Rich said that retired employees will get a bonus $1  for every month that they worked for the state. For employees who retired with 25 years of service that will be a $300 one time bonus. A 20-year retiree would get $240 and a 35-year employee would get $420.

SB215 passed the House 87-0.

The House passed Senate Bill 231, which is the appropriation bill increase amount to the Emergency Forest Fire and Insect and Disease Fund. SB231 is sponsored by Sen. Steve Livingston, R-Scottsboro, and was carried on the House floor by state Rep. Kyle South, R-Fayette.

State Rep. Elaine Beech, D-Chathom, said, “Thank you for bringing this bill my district is full of trees and you never know when a forest fire will hit.

SB231 passed 87-2.

The state of Alabama is unique among the states in that most of the money is earmarked for specific purposes allowing the Legislature little year-to-year flexibility in moving funds around.

The SGF includes appropriations for the Alabama Medicaid Agency, the courts, the Alabama Law Enforcement Agency, the Alabama Department of Corrections, mental health, and most state agencies that are no education related. The Alabama Department of Transportation gets their funding mostly from state fuel taxes.

The Legislature also gives ALEA a portion of the gas taxes. K-12 education, the two year college system, and all the universities get their state support from the education trust fund (ETF) budget. There are also billions of dollars in revenue that are earmarked for a variety of purposes that does not show up in the SGF or ETF budgets.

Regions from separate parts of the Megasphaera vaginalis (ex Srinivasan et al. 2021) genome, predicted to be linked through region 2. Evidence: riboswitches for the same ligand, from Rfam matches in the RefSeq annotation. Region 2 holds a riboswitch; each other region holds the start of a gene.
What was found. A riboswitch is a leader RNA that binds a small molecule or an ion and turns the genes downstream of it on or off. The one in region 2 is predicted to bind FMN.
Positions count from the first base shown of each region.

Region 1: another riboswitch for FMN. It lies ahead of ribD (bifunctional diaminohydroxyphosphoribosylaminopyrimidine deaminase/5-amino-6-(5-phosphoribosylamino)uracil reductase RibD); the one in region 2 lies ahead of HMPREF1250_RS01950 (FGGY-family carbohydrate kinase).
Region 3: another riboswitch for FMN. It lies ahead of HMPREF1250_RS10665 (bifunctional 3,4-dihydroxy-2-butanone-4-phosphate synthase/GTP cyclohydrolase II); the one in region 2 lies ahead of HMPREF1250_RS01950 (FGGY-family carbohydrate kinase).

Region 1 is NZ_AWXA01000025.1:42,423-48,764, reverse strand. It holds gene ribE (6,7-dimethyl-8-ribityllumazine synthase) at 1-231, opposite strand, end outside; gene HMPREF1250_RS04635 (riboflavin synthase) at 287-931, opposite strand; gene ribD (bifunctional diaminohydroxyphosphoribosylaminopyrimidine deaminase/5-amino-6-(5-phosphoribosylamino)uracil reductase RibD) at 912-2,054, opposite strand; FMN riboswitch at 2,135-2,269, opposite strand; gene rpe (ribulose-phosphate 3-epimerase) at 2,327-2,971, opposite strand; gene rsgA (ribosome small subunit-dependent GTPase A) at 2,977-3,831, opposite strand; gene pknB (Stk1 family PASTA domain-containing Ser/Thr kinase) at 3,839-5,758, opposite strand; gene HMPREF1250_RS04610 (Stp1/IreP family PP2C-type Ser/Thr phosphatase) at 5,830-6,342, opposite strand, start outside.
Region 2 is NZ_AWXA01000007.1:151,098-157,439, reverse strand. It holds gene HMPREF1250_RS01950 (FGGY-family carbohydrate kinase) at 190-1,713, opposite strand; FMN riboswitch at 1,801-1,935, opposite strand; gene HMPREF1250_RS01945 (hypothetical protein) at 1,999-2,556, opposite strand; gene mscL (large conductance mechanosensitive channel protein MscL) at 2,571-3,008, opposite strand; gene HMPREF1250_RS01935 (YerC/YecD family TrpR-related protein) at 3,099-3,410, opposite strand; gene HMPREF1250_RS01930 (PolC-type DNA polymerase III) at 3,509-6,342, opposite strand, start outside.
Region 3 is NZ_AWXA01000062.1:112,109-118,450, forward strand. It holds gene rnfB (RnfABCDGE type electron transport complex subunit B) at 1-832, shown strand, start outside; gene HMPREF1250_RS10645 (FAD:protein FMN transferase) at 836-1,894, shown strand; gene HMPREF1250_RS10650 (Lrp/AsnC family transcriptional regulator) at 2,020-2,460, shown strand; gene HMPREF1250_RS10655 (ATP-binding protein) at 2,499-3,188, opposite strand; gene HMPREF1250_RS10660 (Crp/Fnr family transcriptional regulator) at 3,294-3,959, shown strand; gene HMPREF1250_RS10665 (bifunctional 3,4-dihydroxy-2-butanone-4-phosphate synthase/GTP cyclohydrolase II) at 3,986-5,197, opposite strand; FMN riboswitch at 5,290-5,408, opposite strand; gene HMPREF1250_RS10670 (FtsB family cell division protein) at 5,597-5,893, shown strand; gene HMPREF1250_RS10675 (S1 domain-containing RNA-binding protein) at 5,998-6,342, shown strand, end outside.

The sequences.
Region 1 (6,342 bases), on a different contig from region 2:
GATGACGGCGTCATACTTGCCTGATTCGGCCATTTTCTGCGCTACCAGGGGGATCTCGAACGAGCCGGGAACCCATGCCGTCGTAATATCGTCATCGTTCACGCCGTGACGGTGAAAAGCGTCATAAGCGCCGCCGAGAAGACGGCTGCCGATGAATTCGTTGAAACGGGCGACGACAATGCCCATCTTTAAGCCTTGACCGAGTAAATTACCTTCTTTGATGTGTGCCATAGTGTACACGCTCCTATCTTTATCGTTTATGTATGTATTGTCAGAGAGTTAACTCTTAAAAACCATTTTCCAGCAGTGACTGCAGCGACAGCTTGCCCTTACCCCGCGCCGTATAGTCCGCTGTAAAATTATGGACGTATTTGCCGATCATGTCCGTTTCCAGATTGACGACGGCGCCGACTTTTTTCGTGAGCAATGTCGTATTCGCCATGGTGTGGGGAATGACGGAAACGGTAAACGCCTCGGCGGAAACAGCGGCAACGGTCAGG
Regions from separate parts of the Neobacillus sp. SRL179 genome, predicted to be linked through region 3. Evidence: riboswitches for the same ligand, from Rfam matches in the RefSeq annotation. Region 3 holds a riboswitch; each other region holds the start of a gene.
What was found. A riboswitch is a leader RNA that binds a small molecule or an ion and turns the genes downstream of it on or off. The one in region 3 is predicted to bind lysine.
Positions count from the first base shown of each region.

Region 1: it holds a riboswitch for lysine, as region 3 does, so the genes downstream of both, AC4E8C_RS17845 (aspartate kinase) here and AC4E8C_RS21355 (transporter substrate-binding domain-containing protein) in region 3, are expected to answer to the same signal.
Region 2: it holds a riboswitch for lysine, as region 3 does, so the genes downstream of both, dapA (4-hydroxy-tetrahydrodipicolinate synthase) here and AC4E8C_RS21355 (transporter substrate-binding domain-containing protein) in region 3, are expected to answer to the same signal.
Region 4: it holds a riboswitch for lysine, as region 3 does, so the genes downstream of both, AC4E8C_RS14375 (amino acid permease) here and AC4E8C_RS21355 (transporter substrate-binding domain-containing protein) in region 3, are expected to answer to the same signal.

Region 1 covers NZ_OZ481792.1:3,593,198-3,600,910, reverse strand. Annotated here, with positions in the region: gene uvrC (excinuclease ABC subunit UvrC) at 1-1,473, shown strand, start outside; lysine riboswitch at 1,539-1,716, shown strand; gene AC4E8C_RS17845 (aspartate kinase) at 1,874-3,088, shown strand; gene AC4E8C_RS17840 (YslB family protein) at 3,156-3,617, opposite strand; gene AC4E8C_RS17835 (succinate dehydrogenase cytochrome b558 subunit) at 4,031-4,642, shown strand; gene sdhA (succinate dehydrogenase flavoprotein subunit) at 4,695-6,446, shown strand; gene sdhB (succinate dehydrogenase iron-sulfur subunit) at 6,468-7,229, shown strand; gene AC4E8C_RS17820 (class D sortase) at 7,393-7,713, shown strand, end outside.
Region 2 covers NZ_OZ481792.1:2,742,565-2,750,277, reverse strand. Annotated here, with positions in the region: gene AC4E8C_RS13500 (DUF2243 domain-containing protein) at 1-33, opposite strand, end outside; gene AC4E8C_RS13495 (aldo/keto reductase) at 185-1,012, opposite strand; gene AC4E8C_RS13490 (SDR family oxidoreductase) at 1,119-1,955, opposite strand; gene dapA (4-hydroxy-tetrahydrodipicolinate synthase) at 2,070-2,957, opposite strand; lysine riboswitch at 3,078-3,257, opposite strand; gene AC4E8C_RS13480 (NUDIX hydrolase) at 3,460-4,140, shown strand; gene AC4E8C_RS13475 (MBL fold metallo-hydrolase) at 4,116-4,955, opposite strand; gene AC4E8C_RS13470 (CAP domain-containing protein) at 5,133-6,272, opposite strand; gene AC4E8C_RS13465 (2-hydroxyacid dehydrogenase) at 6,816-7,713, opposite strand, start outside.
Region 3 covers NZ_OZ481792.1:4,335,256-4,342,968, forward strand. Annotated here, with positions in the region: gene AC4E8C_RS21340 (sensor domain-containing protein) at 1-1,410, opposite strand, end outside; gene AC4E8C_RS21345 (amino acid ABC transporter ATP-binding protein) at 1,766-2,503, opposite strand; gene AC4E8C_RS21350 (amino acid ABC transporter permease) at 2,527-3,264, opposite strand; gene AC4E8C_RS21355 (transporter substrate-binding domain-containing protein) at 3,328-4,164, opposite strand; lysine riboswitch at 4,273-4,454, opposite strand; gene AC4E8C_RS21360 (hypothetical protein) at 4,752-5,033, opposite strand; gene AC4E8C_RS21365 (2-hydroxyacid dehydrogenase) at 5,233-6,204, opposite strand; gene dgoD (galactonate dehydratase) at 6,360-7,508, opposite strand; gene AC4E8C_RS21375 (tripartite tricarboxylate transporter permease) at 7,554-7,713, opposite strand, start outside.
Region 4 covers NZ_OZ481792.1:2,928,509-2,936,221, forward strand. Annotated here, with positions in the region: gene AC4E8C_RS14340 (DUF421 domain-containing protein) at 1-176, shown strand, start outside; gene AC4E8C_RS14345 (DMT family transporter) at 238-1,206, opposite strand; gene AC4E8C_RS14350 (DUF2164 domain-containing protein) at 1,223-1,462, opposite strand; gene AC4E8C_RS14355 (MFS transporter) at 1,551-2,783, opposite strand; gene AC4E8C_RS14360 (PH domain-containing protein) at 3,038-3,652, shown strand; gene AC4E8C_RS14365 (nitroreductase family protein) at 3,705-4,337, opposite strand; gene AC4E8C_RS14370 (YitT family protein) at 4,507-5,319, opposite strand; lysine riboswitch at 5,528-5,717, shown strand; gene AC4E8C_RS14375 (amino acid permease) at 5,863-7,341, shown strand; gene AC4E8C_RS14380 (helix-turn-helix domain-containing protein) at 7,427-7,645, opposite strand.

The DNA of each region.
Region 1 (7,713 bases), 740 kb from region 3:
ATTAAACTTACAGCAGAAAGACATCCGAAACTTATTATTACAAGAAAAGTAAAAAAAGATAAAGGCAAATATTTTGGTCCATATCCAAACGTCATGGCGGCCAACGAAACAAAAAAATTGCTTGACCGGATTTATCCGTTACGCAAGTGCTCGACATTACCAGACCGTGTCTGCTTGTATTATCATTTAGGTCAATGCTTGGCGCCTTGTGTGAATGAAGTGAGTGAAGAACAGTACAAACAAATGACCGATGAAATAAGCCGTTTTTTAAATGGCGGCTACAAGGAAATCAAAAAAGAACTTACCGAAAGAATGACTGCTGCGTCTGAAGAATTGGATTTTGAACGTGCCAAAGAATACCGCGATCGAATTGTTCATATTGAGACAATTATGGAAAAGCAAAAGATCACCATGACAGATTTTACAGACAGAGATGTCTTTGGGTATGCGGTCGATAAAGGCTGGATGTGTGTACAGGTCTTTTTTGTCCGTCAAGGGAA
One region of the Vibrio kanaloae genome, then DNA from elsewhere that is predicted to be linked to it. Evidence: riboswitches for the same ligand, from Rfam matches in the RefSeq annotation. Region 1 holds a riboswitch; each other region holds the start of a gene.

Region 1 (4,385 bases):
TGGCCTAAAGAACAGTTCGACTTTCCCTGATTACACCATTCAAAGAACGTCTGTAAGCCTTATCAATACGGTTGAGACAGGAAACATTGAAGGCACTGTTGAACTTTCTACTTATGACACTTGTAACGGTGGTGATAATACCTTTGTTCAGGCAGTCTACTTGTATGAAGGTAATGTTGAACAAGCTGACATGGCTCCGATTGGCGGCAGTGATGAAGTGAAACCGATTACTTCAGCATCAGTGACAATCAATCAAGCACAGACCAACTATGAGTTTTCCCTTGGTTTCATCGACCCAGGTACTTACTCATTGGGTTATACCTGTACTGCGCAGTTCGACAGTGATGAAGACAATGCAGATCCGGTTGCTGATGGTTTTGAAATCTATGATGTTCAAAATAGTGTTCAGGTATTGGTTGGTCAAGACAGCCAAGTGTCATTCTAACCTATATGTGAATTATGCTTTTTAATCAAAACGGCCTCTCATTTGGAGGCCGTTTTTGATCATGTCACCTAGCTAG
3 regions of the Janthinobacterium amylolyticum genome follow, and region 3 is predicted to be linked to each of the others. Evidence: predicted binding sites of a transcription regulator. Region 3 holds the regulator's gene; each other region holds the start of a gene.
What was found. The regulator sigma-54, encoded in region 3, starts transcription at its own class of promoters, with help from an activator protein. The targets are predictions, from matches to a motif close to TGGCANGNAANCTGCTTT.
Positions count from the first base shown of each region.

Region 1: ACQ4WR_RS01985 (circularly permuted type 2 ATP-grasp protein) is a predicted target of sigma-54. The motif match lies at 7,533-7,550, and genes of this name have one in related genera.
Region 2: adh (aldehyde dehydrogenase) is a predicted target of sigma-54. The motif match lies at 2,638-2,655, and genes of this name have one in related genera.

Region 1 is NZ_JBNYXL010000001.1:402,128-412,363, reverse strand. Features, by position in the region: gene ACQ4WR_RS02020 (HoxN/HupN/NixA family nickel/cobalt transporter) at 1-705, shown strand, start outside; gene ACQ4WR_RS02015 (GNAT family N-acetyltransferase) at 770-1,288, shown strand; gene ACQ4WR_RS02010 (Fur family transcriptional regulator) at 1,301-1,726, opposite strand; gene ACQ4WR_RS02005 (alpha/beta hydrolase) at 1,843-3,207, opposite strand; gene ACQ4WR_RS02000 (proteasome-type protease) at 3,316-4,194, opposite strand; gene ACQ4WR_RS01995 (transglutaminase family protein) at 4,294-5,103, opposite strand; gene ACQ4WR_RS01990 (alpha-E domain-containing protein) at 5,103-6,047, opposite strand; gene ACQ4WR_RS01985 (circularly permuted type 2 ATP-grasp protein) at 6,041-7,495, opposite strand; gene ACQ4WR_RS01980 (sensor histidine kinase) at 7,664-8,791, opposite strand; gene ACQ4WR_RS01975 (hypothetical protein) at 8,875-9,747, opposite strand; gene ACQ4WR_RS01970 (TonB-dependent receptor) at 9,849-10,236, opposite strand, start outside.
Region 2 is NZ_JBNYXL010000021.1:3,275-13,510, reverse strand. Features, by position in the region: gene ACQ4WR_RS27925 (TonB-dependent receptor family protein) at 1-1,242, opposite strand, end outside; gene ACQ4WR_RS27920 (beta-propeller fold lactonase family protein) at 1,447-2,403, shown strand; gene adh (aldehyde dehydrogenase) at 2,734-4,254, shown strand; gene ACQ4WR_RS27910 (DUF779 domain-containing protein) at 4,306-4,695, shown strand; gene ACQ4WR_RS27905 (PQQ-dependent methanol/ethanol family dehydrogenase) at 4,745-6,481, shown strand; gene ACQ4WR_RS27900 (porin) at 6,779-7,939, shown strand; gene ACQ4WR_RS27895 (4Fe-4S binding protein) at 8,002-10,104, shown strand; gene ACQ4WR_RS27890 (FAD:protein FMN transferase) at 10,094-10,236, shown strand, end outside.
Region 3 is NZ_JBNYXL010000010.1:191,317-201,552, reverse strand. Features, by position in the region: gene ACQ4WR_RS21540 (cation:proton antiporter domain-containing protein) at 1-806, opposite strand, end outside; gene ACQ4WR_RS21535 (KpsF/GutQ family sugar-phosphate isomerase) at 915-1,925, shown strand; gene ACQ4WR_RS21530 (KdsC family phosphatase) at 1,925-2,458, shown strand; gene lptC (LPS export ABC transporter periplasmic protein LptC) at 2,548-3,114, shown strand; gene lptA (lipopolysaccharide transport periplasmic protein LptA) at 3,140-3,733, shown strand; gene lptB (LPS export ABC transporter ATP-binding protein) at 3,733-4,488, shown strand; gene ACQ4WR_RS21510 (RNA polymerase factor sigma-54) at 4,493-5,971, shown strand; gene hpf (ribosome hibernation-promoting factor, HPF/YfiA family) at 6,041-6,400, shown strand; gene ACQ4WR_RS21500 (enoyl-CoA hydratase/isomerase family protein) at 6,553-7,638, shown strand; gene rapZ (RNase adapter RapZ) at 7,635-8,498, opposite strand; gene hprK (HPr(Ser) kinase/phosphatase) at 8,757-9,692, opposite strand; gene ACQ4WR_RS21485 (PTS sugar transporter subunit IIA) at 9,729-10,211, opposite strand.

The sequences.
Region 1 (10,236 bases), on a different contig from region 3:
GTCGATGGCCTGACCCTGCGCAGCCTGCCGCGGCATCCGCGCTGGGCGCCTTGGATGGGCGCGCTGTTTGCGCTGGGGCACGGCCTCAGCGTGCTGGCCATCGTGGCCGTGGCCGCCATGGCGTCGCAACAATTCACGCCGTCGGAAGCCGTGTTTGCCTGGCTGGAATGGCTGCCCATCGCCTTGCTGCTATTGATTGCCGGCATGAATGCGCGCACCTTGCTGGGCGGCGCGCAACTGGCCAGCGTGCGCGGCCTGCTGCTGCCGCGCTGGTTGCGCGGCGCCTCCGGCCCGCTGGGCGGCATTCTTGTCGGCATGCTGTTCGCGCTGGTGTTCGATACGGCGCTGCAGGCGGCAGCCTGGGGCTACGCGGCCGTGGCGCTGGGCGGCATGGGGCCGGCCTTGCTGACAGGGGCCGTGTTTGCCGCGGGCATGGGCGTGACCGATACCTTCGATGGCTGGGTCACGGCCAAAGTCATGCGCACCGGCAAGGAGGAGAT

Examples of that include the Public Service Commission, which collects utility taxes from the industries that it regulates. The PSC is supported entirely by its own revenue streams and contributes $13 million to the SGF. The Secretary of State’s Office is entirely funded by its corporate filing and other fees and gets no SGF appropriation.

Clouse warned reporters that part of the reason this budget had so much money was due to the BP oil spill settlement that provided money for the 2018 budget and $97 million for the 2019 budget. Clouse said they elected to make a $13 million repayment to the Alabama Trust fund that was not due until 2020 but that is all that was held over for 2020.

Clouse predicted that the Legislature will have to make some hard decisions about revenue in next year’s session.